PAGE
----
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PopWrapped | Music

Day 3 Of Bunbury Delivers A Sermon By Florence And The Machine In The Church of Music

Matt Lawrence | PopWrapped Author

Matt Lawrence

Updated 06/10/2016 1:52pm
Day 3 Of Bunbury Delivers A Sermon By Florence And The Machine In The Church of Music | Bunbury
Media Courtesy of consequenceofsound.net

The loud bass drops, flashing lights, mob of people that was Deasmaus' audience from Bunbury day 2 is still vivid in my mind. Expectations for the final chapter of an already superb musical expierence were a bit reigned in after seeing some genre defining artists the night before. How wrong was I, because by the end of Sunday's festivities the Bunbury Music Festival ratcheted up the energy all the way to 11.

My final trek across the bridge had my ears greeted with Flint Eastwood interacting with the crowd and apologizing for what they were about to do. What did they do? They went off the rails crazy, before closing down the set with mobbing bodies raging in the audience.

My next stop was to catch the Holy White Hounds. With next to no idea of what they played or sounded like, I learned that they were some no nonsense, rock n roll playing bad asses from Iowa. Lead guitarist and singer Brenton Dean and guitarist James Manson are energetic, thrashing about whilst shredding to the max in a no holds barred, living ode to loud rock.

Deciding to take load off, I sat on a blanket with some friends as we caught the jam band LANY provide a beautiful soundtrack to a perfect day, partly cloudy with occasional wind blasts.

We ventured over to catch Arlo McKinley and The Lonesome Sound who did what they do, which is make some music that makes you want to sit on a porch, drink whisky, and cry; that kind of blues. McKinley seemed to have enjoyed quite a bit of Jack Daniels, but did sound alright. Good blusey music and a riverbank go hand in hand, but it was off for my second surprise.

Grimes was nowhere on my radar, but after a very impressive stage performance that has changed. Starting with a single woman dancing onstage with echoing vocals floating across the stereo system, she is joined by two more dancers before Grimes comes out. Wearing oversized sunglasses, a white t, and non-stop motion, she went straight to work on various instruments. The soundboard, a guitar with a drumstick, shred a guitar riff; it was really cool to see. The techno-heavy, synth based music is not really my bag, but the vibe and energy she puts into the performance keeps you there to dance around with everyone else.

Elle King hopped from style to style with ease, joking in between songs with the crowd. Her voice sounded just the same as on the radio, and I was left impressed at her versatility after a stunning rendition of "Folsom Prison Blues," always is a bonus in my book. Coleman Hell displayed the powerful voice and his keyboard fueled music men tickled the digital ivories.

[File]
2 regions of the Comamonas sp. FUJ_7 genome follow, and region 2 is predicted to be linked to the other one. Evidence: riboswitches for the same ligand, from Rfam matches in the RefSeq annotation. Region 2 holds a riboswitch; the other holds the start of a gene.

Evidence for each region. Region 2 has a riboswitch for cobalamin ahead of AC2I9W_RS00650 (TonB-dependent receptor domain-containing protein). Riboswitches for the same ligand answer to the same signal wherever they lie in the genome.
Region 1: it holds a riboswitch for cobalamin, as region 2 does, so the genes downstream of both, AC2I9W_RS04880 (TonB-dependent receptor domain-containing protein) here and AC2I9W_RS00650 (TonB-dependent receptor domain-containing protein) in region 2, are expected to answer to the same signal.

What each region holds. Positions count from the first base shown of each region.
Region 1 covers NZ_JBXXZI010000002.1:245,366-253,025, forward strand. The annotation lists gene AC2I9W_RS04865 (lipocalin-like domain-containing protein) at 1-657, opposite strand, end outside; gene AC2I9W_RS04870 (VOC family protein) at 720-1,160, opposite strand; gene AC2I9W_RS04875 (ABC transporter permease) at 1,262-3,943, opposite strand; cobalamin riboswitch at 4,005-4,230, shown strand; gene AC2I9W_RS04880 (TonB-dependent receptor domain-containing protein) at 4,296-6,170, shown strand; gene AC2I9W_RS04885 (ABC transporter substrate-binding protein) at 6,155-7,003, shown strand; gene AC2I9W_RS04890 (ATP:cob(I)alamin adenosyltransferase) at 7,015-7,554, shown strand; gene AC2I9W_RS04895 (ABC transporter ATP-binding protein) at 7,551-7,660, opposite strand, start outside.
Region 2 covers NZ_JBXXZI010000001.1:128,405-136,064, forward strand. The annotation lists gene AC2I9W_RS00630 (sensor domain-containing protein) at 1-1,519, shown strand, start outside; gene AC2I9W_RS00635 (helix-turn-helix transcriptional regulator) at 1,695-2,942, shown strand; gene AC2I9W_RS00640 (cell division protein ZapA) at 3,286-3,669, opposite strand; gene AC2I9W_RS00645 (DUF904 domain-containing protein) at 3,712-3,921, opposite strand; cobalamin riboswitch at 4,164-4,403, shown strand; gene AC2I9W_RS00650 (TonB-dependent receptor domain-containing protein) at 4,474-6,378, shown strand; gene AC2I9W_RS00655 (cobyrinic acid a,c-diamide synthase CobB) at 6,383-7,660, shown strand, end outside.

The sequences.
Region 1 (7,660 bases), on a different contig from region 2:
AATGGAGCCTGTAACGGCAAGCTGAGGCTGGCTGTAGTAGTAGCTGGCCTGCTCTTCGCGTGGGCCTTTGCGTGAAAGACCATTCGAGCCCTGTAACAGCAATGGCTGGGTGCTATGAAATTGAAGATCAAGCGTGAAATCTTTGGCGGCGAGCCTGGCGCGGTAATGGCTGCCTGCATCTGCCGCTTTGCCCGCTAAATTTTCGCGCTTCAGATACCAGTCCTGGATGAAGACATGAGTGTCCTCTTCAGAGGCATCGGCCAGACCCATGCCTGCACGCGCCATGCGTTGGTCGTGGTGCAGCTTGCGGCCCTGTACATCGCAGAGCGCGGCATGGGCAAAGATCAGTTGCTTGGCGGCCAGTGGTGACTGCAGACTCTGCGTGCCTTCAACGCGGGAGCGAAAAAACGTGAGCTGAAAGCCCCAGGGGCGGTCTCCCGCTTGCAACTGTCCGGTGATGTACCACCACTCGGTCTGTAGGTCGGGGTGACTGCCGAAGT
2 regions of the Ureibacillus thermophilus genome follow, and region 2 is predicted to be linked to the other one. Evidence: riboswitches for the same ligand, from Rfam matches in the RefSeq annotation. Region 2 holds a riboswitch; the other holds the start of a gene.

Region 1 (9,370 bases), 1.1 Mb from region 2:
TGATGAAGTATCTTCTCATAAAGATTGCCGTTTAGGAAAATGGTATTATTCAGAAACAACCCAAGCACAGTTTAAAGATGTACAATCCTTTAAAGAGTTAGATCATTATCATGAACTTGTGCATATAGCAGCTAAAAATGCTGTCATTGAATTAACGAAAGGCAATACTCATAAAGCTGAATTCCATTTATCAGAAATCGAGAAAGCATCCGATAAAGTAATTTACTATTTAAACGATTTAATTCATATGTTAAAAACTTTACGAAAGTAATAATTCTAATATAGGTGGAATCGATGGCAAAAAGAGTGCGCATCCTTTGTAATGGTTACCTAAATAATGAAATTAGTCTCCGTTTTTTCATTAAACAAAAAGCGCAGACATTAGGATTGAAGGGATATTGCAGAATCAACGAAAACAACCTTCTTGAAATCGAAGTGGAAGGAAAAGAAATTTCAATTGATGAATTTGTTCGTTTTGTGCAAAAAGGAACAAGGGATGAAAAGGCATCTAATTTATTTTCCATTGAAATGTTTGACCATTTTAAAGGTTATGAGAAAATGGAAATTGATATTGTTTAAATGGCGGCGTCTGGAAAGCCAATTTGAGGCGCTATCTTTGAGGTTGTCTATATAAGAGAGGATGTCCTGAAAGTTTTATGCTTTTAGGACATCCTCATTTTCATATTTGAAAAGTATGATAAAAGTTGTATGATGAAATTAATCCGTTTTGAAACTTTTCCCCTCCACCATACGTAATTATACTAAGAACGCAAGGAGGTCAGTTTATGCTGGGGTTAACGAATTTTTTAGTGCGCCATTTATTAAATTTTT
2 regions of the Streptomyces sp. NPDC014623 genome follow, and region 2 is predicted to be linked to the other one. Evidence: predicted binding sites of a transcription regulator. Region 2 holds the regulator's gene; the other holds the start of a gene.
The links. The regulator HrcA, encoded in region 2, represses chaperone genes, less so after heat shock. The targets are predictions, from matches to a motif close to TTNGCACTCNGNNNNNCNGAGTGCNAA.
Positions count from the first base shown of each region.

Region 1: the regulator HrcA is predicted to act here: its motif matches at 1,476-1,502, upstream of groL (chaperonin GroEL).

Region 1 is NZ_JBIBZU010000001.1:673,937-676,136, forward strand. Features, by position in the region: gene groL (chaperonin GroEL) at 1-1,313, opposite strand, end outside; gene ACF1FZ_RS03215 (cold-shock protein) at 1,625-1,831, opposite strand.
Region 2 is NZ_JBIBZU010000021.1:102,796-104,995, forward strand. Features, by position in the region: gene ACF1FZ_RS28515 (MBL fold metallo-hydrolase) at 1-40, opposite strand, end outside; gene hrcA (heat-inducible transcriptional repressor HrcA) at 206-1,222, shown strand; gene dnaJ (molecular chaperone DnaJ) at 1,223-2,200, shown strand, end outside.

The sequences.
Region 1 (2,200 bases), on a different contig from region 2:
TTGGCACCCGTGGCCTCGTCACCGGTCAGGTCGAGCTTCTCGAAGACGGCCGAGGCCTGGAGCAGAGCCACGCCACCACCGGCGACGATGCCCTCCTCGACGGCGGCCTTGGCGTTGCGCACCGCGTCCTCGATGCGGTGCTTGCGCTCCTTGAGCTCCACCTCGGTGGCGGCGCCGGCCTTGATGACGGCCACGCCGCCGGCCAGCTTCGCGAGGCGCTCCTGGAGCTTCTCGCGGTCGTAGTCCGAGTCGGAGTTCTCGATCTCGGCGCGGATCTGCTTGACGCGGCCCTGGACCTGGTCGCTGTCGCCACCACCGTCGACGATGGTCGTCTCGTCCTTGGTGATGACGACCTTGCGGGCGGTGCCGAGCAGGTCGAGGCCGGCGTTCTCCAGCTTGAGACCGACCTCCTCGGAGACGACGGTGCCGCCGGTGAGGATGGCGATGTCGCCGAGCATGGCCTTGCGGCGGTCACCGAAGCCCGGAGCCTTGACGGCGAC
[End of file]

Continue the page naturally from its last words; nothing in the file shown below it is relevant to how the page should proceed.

While I would have liked to give them a bit more time, it was off to get a good spot to check out Monsters of Men. They provided such good music in all facets. Between the harmony from all members coming together for the chorus, the primal drum beats, the beautiful combination of vocals in their contrast, the horns, piano, everything blended perfectly to create a lush harmonious sound. The crowd fervently sang along, and all of it justified for they were truly awesome.

The appetizer for Florence and The Machine was a ninche band call Here Come the Mummies. All the members dress like mummies, but they play music and sing hilariously worded songs. They put on a rambunctious funk show, part big band, part comedy act. Pulling energy from the audience, the mummies then leave you doubled in laughter with their choruses.

Last but most certainly not least to take the Bunbury stage was Florence and The Machine. Florence took us to musical church, led us down the rabbit hole, pushed us off the edge; pick one of these grandiose descriptions, and I guarantee that she did it.

Possessing a truly remarkable voice that hits the clouds and keeps on climbing, Florence truly left a mark on Bunbury. She had us join as the choir of hungover angels to sing along to her joyful "Shake it Out." She had the entire crowd put their phones away for "How Big, How Blue, How Wonderful," so we could share the moment. She ran down the photographers ramp to get to the back of the crowd. Whatever she asked, the audience obliged willingly. It was truly going to the church of music, and Florence was delievering the sermon. I was on the fence with Florence and her machine, but after seeing the sheer brilliance; I proclaim her reigning rock queen.

And with that we have triumphantly finished our recapping of Bunbury Music Festival for the year, and we're already looking forward to 2017!

What were your favorite moments of Bunbury 2016? Weigh in below!

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